In EC2, an autoscaling group might operate and scale if CPU > 50% (the specified policy).
In k8s, the Horizontal Pod Autoscaling will run based on the pod CPU (as opposed to the node).
It keeps CPU utilization of the pod within limits. What happens if the node or max pod is reached? Another autoscaler comes into play: the cluster autoscaler. It will horizontally scale the nodes.
resources part of a manifest file for a deployment that helps with the autoscaling.
resources: requests: cpu: 500m # also 0.5 memory: 256Mi # 1 mebibyte = 1.04848 megabyte limits: cpu: 1000m # also 1 memory: 512Mi
1 vCPU = 1000m (milicore)
One pod requesting CPU of 500m (half of 1 vCPU)
One pod CPU limit 1000m (1 vCPU)
So far, there is no HPA declaration. We need it in the manifest file as well.
# V1 used in demo apiVersion: autoscaling/v2beta1 kind: HorizontalPodAutoscaler metadata: name: nginxext namespace: default spec: minReplicas: 1 maxReplicas: 10 scaleTargetRef: apiVersion: apps/v1 kind: Deployment name: nginx # 50% of 500m (denoted above) = 250m before scaling targetCPUUtilizationPercentage: 50 --- # V2 apiVersion: autoscaling/v2beta1 kind: HorizontalPodAutoscaler metadata: name: nginxext namespace: default spec: minReplicas: 1 maxReplicas: 5 scaleTargetRef: apiVersion: apps/v1 kind: Deployment name: nginx metrics: - type: External external: metricName: nginx.net.request_per_s metricSelector: matchLabels: kube_container_name: nginx targetAverageValue: 50
There is a Kubernetes Metrics server to help see the data. You also need node larger than t3.micro.
The demo itself runs a loop to scale up the pods.
kubectl apply -f https://github.com/kubernetes-sigs/metrics-server/releases/latest/download/components.yaml to add the metrics server.
Once installed, you can see the utilisation on the targets.
This handles the Node scaling. If you request many replicas that has desired mebibytes for resources that is larger than the single node, then even with no CPU usage the node with scale.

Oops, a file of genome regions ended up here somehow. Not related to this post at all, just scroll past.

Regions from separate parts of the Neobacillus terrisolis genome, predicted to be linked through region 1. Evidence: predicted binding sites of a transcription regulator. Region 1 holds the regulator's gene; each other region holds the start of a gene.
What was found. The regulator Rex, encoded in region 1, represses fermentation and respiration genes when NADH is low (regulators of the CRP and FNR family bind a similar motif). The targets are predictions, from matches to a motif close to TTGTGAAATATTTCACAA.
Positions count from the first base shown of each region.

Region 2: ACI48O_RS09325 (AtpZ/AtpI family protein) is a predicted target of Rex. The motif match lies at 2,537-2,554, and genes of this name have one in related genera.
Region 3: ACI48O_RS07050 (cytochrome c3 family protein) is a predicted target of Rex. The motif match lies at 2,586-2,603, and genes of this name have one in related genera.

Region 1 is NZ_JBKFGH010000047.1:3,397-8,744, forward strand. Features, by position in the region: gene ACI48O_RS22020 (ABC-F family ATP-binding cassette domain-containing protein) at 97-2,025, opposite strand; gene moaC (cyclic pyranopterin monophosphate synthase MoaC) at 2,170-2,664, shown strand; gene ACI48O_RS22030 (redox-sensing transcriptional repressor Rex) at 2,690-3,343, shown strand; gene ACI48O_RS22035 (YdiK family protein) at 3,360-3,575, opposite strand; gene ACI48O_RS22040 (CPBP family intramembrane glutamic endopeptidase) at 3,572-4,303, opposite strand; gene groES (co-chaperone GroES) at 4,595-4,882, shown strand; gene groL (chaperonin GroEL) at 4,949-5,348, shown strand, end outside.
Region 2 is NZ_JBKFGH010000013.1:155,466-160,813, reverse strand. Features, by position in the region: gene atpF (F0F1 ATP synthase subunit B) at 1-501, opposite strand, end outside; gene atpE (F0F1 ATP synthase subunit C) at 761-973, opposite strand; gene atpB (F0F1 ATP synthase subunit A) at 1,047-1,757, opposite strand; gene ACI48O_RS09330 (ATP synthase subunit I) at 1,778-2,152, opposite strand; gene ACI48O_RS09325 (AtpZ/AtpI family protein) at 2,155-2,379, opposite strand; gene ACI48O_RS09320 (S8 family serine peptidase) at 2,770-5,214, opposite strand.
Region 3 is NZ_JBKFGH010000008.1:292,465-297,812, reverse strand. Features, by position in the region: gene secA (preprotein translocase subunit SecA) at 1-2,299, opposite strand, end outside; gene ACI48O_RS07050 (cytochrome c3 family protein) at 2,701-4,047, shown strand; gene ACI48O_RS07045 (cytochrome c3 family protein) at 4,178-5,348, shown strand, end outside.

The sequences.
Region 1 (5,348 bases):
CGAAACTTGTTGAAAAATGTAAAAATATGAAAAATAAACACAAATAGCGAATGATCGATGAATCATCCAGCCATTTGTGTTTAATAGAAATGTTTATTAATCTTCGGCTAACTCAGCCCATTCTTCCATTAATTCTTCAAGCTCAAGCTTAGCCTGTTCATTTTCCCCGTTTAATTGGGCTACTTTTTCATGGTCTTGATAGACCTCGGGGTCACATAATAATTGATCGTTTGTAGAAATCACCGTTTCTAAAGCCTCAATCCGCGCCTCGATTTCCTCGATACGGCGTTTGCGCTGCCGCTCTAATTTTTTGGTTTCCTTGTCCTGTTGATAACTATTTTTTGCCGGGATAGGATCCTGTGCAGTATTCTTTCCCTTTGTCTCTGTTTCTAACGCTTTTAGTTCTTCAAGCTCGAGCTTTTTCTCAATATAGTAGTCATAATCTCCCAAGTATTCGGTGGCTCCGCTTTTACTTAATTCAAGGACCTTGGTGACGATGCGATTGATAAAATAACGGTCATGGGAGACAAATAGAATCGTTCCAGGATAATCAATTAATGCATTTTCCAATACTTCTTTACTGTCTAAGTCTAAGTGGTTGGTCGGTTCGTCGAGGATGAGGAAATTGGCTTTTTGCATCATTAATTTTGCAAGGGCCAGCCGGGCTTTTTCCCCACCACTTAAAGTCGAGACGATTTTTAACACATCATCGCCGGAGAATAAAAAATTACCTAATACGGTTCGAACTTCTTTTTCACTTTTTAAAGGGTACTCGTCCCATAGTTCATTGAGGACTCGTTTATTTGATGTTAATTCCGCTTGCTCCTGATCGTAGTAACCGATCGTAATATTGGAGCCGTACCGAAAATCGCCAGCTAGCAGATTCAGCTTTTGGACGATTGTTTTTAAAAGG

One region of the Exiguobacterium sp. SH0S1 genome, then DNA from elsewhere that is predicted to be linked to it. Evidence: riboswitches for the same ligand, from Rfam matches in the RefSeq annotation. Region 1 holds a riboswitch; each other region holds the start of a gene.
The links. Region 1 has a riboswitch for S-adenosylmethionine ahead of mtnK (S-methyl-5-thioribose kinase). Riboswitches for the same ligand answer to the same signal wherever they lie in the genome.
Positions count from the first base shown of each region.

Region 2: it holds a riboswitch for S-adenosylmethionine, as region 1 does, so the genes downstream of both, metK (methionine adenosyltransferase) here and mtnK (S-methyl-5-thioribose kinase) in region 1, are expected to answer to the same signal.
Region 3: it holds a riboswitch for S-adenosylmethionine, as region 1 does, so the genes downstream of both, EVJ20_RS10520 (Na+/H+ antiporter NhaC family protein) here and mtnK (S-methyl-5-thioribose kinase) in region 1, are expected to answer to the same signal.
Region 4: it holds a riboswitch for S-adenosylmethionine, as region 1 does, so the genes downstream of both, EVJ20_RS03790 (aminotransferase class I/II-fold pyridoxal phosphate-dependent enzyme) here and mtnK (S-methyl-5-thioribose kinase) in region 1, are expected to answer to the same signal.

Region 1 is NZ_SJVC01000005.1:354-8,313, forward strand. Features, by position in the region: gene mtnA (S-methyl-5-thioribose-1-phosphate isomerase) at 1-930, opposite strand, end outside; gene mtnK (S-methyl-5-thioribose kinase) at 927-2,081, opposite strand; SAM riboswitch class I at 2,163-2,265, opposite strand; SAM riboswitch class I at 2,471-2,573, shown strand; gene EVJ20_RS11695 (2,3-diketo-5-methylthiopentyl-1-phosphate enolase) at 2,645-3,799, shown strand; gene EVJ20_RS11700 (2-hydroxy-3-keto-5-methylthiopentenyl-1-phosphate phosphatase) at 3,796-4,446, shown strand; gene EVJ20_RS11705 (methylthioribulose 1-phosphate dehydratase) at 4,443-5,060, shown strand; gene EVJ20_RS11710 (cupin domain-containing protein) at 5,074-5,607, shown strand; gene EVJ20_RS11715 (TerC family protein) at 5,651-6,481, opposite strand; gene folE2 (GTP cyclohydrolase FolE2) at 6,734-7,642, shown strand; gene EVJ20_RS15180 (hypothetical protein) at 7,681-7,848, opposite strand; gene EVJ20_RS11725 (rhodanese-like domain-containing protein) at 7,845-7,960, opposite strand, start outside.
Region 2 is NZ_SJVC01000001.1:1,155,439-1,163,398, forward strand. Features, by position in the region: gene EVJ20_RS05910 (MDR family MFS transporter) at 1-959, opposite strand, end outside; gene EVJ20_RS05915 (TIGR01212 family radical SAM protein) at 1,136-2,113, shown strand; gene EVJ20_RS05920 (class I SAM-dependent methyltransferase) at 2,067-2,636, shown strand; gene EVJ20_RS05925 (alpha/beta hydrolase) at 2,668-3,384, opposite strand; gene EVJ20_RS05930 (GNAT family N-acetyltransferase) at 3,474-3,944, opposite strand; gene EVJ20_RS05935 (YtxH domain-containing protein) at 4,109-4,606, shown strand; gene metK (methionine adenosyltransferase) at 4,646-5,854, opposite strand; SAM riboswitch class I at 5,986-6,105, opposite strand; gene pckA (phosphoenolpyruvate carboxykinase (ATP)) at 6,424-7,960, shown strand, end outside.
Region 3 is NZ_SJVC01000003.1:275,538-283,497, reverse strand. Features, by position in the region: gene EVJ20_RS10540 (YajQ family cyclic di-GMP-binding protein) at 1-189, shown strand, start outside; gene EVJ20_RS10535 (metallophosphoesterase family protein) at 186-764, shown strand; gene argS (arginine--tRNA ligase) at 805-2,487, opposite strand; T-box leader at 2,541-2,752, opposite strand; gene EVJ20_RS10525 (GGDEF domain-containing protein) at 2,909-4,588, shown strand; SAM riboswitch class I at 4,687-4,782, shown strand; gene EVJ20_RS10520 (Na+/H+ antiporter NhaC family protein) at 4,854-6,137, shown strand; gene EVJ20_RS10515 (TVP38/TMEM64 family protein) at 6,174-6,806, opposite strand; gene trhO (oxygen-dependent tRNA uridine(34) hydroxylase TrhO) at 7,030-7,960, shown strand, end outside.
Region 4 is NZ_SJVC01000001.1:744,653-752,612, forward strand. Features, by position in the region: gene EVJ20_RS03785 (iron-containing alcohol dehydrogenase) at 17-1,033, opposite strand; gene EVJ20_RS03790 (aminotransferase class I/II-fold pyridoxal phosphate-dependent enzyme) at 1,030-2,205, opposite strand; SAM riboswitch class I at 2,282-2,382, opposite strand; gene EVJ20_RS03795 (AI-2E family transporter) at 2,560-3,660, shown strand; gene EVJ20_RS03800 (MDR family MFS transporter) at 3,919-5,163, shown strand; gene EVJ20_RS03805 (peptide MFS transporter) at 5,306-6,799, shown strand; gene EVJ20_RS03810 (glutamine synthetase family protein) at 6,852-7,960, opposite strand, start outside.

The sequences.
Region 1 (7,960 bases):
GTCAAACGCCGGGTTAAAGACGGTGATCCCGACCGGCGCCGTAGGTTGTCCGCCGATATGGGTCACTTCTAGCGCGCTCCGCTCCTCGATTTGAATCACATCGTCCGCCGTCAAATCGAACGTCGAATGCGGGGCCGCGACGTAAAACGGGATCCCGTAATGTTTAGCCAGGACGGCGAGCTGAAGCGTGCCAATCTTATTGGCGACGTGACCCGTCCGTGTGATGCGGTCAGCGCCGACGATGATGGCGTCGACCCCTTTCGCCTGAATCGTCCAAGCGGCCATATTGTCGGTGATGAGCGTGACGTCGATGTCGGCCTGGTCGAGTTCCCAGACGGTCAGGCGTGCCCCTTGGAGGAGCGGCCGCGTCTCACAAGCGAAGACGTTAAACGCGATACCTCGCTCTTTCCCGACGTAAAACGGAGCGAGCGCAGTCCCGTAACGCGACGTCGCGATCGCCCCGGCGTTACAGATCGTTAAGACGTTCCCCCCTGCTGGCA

DO NOT USE IN PRODUCTION. It restarted the pod.
Goldilocks is a tool used with VPA to help with defining what resources should be used.
We can use a GitHub example to setup VPA.
If two different teams accidentally deployed two apps of the same name in the same namespace, one will override the other and if someone deploys a badly optimised app, it will affect the other pods.
You can think of them as isolated, virtual clusters.
You can also assign process power per namespace (other apps cannot accidentally exhaust the other namespace).
The example given is what happens when you deploy multiple services under different subdomains.
This can be solved with ingress. It is an API service to help manage internal and external http(s) access to Kubernetes services running in a cluster.
Find more on ALB here.
In the example, we have the following setup:
Then we create an ingress controller in two parts:
Note: as of the time of writing, it looks like we only now need to deploy the
Ingressresource without another deployment.
An example from the AWS Load Balancer controller workshop lesson:
--- apiVersion: v1 kind: Namespace metadata: name: game-2048 --- apiVersion: apps/v1 kind: Deployment metadata: namespace: game-2048 name: deployment-2048 spec: selector: matchLabels: app.kubernetes.io/name: app-2048 replicas: 5 template: metadata: labels: app.kubernetes.io/name: app-2048 spec: containers: - image: alexwhen/docker-2048 imagePullPolicy: Always name: app-2048 ports: - containerPort: 80 --- apiVersion: v1 kind: Service metadata: namespace: game-2048 name: service-2048 spec: ports: - port: 80 targetPort: 80 protocol: TCP type: NodePort selector: app.kubernetes.io/name: app-2048 --- apiVersion: networking.k8s.io/v1beta1 kind: Ingress metadata: namespace: game-2048 name: ingress-2048 annotations: kubernetes.io/ingress.class: alb alb.ingress.kubernetes.io/scheme: internet-facing alb.ingress.kubernetes.io/target-type: ip spec: rules: - http: paths: - path: /* backend: serviceName: service-2048 servicePort: 80
If we changed the
path, it would add a rule to the existing
The Ingress Controller requires the correct IAM Policy. Require Service Account and IAM Role for the
How to deal with expensive bills. The 4 commandments:
Stricly popular opensource and 3rd party tools.
If you go to
aws/containers-roadmap on GitHubb, you can see the public roadmap.